After a rocky season marred by injury, Lindsey Vonn has officially announced her withdrawal from the 2014 Winter Olympics in Sochi, Russia. Although the gold medal-winning alpine skier and four-time world champion was hoping to take home a second Olympic medal, it's not to be.
Vonn has had a hectic year. After suffering a horrific crash last year that devastated her right knee, and undergoing surgery to repair her medial collateral ligament and anterior cruciate, she re-tore her ACL in November at a training run in Beaver Creek, CO.
Though this isn't the first time she's suffered a setback (in 2006, she crashed while training for the Olympics in San Sicario, Italy, only to come back swinging and place eighth at the Games, as well as pick up the U.S. Olympic Spirit Award), this season has been different, and since her accident in November, 29-year-old Vonn had all but disappeared from the World Cup circuit, choosing to forgo racing for rest, leading many people to believe she wouldn't ultimately compete at the Olympics after all.
However, when SHAPE spoke to Vonn at an earlier interview in November, the skier seemed optimistic, saying that she was recovering from her injury and felt good about her chances at Sochi.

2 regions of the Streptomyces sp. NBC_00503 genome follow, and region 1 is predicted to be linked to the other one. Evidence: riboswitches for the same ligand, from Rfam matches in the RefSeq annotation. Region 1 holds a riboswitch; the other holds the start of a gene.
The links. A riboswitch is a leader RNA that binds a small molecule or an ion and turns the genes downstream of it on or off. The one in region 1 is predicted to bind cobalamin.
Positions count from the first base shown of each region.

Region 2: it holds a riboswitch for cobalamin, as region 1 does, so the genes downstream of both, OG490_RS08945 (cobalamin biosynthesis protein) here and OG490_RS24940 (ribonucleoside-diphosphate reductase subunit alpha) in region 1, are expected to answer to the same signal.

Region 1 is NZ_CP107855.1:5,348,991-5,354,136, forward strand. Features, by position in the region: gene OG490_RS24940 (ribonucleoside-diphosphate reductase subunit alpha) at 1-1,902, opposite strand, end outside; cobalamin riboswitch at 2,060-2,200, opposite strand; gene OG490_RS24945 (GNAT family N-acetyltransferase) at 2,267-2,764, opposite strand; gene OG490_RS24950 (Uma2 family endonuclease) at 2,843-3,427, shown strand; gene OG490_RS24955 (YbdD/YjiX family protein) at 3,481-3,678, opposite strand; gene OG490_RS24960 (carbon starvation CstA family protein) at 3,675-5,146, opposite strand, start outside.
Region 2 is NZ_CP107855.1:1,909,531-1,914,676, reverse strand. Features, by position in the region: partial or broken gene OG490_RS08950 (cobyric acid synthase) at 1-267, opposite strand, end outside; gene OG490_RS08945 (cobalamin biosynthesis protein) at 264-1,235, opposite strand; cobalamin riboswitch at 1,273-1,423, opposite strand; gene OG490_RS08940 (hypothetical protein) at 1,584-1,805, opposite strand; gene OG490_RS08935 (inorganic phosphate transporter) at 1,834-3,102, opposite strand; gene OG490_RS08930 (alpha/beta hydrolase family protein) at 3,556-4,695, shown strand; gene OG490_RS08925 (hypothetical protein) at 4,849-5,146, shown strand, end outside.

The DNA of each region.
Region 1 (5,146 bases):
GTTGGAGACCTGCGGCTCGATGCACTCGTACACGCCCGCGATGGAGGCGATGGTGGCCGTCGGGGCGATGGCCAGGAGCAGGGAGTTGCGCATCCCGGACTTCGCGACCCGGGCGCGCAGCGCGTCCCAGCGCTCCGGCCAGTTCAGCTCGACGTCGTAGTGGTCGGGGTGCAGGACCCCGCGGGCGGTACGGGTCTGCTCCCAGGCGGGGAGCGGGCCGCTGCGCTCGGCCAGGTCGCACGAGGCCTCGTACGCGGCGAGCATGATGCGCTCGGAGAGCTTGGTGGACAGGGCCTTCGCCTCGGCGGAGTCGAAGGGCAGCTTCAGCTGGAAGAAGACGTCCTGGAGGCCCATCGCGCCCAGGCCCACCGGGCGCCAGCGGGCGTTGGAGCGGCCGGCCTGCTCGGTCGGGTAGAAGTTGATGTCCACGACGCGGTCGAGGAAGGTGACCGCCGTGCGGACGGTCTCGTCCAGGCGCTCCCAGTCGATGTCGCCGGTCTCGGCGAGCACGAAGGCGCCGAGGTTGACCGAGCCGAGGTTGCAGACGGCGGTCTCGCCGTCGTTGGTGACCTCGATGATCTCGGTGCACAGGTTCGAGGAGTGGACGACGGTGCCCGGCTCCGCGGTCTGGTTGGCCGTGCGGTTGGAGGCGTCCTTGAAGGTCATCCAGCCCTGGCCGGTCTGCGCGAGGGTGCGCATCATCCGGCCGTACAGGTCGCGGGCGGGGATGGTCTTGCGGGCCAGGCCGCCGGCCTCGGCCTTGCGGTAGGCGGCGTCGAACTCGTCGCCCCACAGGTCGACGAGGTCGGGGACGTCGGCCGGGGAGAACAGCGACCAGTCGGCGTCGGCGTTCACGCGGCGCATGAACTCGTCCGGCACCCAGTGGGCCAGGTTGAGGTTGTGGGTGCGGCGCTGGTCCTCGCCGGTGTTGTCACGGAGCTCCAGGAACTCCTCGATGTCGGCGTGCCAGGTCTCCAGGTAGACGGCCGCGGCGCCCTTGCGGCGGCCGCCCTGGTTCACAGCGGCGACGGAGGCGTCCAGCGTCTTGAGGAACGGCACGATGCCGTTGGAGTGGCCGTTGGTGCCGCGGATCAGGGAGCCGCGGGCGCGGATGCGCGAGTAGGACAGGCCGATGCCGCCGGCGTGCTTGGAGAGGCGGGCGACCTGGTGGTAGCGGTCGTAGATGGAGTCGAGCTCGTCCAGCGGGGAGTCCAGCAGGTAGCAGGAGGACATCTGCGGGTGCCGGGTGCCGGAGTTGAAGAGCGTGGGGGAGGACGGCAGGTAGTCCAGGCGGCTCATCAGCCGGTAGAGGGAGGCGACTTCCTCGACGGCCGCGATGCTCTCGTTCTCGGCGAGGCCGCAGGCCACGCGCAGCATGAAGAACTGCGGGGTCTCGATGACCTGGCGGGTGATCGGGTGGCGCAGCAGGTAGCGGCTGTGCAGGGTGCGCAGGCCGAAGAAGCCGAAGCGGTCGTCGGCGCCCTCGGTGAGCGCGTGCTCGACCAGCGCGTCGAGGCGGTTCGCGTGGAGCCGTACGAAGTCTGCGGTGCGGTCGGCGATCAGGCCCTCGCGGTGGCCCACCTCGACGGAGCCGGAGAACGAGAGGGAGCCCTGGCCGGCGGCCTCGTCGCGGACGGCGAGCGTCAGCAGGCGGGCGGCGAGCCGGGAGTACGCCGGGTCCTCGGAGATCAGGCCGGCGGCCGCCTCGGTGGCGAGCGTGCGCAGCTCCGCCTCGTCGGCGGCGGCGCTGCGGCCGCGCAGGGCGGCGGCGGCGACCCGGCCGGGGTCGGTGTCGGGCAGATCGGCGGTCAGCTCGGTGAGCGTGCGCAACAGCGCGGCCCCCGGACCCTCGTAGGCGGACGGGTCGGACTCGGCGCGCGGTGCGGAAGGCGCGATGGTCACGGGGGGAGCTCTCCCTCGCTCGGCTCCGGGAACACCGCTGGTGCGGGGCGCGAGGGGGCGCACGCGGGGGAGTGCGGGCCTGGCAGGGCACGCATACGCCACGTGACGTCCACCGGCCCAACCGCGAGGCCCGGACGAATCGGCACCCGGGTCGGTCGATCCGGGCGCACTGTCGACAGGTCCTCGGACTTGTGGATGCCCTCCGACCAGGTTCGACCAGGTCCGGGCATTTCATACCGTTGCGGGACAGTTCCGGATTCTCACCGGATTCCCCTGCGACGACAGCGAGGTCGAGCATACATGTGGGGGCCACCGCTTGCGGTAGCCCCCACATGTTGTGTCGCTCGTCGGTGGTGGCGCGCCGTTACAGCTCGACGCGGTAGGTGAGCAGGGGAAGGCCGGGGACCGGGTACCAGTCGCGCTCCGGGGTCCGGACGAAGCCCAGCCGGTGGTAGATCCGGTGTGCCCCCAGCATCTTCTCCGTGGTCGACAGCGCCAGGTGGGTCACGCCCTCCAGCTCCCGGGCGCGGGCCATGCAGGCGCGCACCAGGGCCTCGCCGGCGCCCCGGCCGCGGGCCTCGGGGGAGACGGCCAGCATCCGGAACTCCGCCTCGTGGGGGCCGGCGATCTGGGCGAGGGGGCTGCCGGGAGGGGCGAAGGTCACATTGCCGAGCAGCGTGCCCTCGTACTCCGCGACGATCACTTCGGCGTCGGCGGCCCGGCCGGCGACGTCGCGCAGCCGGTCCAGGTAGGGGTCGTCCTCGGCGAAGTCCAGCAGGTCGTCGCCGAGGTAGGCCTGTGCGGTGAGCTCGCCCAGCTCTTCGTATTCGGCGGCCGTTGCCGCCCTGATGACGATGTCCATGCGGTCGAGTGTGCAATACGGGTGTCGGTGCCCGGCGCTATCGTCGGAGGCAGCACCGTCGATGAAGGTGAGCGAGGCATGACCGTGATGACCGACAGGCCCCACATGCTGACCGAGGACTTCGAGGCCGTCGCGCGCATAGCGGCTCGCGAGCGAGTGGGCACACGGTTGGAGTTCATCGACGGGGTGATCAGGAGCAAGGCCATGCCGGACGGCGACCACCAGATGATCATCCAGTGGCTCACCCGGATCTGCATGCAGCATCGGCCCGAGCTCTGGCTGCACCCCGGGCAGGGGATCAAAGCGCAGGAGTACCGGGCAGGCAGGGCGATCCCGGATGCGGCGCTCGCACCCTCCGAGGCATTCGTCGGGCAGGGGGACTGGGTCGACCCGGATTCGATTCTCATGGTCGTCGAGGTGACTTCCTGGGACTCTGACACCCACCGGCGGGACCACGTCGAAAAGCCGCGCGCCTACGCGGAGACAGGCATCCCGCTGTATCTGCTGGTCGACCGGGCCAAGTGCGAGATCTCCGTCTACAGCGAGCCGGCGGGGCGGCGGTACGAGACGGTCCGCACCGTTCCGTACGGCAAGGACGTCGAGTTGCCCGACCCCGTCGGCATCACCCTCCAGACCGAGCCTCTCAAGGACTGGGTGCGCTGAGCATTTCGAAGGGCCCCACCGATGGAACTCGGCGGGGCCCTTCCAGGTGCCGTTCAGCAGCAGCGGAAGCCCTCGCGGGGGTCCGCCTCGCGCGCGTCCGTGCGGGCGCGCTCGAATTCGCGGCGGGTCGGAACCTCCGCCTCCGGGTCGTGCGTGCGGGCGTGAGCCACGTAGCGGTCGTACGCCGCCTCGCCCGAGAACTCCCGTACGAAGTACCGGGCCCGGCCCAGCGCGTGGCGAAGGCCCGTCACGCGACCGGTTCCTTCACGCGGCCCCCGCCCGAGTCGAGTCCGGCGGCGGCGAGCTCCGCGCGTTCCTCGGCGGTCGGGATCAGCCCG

“It was definitely very concerning,” Vonn told SHAPE.com. “I was afraid my career would be over, but as soon as I got the news after the MRI that it was MCL/ACL and not a compound fracture, I thought I’d be fine. It wasn’t anything that I felt I couldn’t come back from.”
Still, Vonn announced early Tuesday morning through her publicist that she will be unable to compete in Sochi. She also explained that she will soon undergo another ACL surgery and hopes to return to the competition circuit in 2015.
Anybody who knows anything about the world of winter sports knows that Vonn is one of the top, if not the most successful, alpine skiers in the world. Her success might be unique, but her injury is not, and Vonn’s not the only Olympic athlete this season to recover from multiple injuries. No doubt, winter sports are brutal. But when asked if she’s ever considered, even if only for a second, if the constant bruising and battering isn’t worth it, if it’s time to find something else to do, she didn't hesitate. “No.”
“When I’m up on the mountain, I just feel more like myself,” she told SHAPE. “I’m in my comfort zone, I’m in my happy place. It’s so invigorating and empowering. When I’m skiing, it’s just me and the mountain.”
We wish Vonn the best of luck as she recovers!